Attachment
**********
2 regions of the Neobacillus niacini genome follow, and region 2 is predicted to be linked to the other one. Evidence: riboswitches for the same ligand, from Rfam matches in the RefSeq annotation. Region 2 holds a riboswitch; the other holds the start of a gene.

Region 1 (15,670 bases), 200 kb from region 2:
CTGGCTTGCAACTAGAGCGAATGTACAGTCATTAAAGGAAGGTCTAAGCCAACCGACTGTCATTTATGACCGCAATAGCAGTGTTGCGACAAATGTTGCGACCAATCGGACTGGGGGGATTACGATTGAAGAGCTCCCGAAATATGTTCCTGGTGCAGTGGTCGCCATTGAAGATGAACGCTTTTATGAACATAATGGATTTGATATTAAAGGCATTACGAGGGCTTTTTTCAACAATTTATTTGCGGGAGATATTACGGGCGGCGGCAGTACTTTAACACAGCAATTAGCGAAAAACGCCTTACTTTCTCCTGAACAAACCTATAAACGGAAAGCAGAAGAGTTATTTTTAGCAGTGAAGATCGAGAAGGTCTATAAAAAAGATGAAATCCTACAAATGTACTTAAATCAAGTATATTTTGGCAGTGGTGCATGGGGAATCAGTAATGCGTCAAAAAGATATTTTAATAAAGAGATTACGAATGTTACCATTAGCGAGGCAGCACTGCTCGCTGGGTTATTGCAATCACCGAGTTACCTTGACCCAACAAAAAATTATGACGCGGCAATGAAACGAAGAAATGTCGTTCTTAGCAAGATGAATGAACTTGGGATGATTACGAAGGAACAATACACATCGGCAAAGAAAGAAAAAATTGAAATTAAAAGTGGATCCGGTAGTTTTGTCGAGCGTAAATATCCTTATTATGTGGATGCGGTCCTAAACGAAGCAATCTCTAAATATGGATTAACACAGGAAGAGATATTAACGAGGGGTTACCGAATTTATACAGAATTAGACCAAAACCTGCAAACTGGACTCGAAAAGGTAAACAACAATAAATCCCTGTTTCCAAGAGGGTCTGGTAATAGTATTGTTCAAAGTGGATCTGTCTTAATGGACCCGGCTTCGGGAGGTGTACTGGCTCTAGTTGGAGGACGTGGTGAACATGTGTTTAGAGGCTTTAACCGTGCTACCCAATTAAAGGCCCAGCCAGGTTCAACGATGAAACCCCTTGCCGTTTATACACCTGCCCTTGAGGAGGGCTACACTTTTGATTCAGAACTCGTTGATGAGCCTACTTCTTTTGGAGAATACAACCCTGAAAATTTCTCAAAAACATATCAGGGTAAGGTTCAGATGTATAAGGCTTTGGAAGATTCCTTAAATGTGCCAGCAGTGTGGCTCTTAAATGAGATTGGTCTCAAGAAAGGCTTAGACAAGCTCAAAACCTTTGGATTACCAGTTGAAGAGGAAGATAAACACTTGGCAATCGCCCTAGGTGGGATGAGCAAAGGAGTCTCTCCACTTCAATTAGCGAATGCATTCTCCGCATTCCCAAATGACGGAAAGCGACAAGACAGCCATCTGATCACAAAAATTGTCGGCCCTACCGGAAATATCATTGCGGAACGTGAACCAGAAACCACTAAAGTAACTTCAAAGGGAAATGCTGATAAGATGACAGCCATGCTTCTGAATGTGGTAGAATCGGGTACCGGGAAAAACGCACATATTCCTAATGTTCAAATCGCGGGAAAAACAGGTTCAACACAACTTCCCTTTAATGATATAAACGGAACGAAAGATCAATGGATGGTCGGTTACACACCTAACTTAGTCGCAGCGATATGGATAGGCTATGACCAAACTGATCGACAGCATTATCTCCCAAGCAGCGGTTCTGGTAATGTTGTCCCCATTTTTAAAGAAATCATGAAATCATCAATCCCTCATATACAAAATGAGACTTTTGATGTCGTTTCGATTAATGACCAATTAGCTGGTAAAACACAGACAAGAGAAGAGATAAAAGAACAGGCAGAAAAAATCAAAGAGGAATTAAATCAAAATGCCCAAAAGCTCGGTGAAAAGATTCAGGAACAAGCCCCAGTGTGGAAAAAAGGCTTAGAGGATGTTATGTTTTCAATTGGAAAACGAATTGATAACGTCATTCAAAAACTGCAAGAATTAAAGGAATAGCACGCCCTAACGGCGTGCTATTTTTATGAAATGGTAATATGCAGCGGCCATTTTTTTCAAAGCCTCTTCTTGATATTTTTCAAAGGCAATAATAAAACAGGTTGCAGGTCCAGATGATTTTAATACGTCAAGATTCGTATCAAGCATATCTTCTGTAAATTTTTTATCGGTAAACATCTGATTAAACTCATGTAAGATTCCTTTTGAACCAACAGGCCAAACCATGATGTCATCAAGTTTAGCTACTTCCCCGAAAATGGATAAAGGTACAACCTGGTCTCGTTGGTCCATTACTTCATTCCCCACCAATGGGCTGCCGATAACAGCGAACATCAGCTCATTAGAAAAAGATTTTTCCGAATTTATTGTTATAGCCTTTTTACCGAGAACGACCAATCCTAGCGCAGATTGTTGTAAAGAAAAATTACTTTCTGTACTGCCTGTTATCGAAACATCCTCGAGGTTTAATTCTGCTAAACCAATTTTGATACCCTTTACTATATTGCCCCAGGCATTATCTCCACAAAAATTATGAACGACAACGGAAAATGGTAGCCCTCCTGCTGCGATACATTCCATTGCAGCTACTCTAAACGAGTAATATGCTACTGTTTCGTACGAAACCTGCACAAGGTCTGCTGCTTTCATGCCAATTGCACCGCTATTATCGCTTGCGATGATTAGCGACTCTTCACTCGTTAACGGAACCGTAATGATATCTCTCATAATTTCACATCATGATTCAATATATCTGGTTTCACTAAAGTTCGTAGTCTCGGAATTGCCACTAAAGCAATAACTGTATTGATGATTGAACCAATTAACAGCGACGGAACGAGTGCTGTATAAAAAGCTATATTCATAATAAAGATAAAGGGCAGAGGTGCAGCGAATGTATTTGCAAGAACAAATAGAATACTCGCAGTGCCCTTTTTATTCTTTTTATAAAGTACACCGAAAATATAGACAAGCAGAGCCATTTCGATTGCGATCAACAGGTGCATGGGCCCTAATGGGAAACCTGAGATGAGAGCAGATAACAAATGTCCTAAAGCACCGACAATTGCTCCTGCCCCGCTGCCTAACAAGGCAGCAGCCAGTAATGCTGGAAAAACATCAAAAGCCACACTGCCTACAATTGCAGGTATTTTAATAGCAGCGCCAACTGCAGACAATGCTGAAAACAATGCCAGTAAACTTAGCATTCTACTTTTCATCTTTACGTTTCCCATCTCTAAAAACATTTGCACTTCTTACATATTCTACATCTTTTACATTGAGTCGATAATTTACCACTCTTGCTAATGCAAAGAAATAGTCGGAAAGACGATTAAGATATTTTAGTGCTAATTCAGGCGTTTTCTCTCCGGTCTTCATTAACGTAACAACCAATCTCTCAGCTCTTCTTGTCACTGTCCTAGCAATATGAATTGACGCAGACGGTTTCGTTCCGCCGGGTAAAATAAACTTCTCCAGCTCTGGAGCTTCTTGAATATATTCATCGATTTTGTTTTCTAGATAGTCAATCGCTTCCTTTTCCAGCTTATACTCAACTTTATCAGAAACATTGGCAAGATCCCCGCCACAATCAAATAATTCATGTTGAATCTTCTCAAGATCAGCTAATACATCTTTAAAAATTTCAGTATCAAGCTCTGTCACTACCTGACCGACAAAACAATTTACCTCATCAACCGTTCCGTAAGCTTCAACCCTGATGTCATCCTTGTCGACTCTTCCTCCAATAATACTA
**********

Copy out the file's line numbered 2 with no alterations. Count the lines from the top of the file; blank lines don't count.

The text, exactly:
Region 1 (15,670 bases), 200 kb from region 2: